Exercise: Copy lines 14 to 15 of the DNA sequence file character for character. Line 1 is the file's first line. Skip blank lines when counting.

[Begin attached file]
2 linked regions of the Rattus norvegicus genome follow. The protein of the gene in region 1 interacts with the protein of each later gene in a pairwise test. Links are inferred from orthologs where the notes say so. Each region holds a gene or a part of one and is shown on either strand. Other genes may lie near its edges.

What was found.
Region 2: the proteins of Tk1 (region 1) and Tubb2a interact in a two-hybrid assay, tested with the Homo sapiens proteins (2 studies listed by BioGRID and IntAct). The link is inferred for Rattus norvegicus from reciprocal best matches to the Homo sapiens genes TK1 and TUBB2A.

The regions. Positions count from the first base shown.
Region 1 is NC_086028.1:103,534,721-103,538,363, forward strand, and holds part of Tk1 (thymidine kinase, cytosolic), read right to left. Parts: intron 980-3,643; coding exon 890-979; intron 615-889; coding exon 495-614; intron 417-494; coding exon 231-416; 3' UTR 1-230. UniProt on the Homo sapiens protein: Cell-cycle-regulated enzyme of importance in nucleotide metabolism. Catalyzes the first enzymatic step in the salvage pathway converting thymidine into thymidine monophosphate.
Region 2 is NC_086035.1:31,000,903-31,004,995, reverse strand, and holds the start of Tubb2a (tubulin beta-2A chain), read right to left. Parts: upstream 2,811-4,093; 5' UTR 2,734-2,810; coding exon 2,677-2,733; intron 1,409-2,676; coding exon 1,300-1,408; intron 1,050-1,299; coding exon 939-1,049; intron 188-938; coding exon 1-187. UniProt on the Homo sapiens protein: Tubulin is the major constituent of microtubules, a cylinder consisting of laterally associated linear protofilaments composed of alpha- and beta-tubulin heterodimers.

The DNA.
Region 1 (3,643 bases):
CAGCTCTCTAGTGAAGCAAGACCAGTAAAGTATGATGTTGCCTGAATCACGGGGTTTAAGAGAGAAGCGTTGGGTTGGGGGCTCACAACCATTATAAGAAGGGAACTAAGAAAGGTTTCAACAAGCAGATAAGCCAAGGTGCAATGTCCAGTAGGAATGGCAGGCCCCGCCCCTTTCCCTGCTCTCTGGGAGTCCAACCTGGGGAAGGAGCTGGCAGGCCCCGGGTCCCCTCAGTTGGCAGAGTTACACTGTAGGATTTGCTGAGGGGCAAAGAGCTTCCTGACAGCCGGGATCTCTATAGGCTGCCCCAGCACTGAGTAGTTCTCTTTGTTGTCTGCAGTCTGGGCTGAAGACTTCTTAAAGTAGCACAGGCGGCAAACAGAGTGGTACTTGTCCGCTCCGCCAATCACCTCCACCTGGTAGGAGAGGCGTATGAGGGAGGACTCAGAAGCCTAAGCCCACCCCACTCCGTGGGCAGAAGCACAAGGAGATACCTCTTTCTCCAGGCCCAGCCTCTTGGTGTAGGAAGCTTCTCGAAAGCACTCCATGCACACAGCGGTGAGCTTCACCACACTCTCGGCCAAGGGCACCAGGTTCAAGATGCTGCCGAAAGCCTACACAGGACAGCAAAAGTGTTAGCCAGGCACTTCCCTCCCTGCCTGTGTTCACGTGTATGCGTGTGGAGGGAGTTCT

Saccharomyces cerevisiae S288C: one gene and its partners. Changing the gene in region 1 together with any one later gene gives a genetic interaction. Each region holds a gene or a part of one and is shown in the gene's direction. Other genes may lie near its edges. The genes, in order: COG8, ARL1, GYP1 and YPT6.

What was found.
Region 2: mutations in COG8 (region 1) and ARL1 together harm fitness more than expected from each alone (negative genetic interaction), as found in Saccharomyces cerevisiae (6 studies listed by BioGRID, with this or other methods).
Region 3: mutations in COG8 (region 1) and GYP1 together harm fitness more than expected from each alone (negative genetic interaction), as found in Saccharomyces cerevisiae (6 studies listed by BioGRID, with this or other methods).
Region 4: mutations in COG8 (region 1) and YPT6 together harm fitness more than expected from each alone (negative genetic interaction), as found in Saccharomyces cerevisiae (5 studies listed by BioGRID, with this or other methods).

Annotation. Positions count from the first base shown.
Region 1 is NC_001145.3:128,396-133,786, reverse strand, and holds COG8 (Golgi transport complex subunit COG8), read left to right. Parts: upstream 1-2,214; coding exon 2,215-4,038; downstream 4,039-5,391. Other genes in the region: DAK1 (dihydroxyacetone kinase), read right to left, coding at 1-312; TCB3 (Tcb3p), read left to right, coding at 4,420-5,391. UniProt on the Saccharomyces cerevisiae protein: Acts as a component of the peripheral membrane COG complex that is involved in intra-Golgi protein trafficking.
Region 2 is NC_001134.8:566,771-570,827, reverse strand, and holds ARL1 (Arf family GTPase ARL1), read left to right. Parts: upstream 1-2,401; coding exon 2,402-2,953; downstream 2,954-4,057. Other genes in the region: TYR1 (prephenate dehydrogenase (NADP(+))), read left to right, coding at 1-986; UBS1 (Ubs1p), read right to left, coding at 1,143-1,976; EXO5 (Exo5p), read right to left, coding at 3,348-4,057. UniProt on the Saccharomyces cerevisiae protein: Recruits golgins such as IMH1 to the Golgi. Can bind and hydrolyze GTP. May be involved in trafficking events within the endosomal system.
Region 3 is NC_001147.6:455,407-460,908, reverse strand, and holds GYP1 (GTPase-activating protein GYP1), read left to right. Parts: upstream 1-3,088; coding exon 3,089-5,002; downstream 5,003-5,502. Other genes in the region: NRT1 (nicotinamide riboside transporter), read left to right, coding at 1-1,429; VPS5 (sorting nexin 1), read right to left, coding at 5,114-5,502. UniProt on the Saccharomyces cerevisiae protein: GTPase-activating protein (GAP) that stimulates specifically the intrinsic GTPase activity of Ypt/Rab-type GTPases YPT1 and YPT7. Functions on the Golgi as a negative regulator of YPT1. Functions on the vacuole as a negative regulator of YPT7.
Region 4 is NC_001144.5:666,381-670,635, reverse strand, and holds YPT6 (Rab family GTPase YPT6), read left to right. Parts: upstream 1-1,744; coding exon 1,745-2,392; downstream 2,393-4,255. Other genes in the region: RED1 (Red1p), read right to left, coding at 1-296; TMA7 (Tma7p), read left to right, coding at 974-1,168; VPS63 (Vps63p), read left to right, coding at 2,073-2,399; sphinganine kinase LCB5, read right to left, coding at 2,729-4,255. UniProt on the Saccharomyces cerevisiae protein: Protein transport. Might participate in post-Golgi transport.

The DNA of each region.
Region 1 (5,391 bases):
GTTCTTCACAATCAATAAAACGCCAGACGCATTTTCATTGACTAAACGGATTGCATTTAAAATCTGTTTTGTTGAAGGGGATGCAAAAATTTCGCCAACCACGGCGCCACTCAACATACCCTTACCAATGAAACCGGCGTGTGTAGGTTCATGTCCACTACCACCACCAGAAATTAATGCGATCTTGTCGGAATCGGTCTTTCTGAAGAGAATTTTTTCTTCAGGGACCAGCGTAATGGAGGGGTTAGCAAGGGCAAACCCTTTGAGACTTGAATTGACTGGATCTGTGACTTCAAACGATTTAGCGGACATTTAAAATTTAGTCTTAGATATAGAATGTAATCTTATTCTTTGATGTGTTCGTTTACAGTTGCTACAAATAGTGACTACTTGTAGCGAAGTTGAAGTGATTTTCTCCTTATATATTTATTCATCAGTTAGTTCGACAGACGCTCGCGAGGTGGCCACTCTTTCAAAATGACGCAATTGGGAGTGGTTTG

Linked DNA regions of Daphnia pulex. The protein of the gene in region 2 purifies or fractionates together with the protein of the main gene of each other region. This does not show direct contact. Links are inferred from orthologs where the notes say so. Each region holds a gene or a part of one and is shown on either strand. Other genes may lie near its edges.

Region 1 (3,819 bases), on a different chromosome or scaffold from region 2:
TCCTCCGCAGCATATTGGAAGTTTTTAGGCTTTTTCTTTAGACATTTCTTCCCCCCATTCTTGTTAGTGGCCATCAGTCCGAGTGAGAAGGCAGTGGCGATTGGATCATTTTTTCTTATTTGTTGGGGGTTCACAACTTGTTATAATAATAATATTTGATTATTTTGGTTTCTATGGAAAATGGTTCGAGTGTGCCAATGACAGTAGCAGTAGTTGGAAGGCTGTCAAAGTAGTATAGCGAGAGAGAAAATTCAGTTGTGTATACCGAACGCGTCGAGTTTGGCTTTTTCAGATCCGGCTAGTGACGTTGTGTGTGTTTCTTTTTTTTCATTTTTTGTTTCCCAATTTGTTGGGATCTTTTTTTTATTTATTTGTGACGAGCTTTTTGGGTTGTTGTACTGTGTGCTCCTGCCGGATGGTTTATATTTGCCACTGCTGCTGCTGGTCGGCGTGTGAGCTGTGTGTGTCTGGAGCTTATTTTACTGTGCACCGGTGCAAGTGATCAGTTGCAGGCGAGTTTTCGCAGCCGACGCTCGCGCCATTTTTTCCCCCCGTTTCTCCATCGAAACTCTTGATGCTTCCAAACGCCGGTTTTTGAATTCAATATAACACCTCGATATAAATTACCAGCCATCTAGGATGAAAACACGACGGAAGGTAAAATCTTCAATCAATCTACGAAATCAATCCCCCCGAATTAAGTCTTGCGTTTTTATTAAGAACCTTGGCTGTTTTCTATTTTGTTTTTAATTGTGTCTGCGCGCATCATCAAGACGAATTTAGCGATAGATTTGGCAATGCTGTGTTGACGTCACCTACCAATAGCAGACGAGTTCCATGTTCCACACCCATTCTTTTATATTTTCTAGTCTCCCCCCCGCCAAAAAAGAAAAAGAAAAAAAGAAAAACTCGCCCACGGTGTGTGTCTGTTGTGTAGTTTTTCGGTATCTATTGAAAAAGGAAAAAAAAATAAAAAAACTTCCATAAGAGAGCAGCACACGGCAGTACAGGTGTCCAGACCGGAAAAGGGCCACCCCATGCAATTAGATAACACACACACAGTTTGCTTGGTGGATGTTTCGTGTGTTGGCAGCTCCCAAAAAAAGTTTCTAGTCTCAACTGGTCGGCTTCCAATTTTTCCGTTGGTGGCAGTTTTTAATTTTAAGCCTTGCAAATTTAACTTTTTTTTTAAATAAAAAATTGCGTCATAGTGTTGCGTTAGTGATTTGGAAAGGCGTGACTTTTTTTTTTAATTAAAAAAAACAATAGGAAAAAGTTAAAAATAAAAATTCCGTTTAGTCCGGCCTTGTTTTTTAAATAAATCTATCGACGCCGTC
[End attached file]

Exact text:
Region 4: mutations in COG8 (region 1) and YPT6 together harm fitness more than expected from each alone (negative genetic interaction), as found in Saccharomyces cerevisiae (5 studies listed by BioGRID, with this or other methods).

Annotation. Positions count from the first base shown.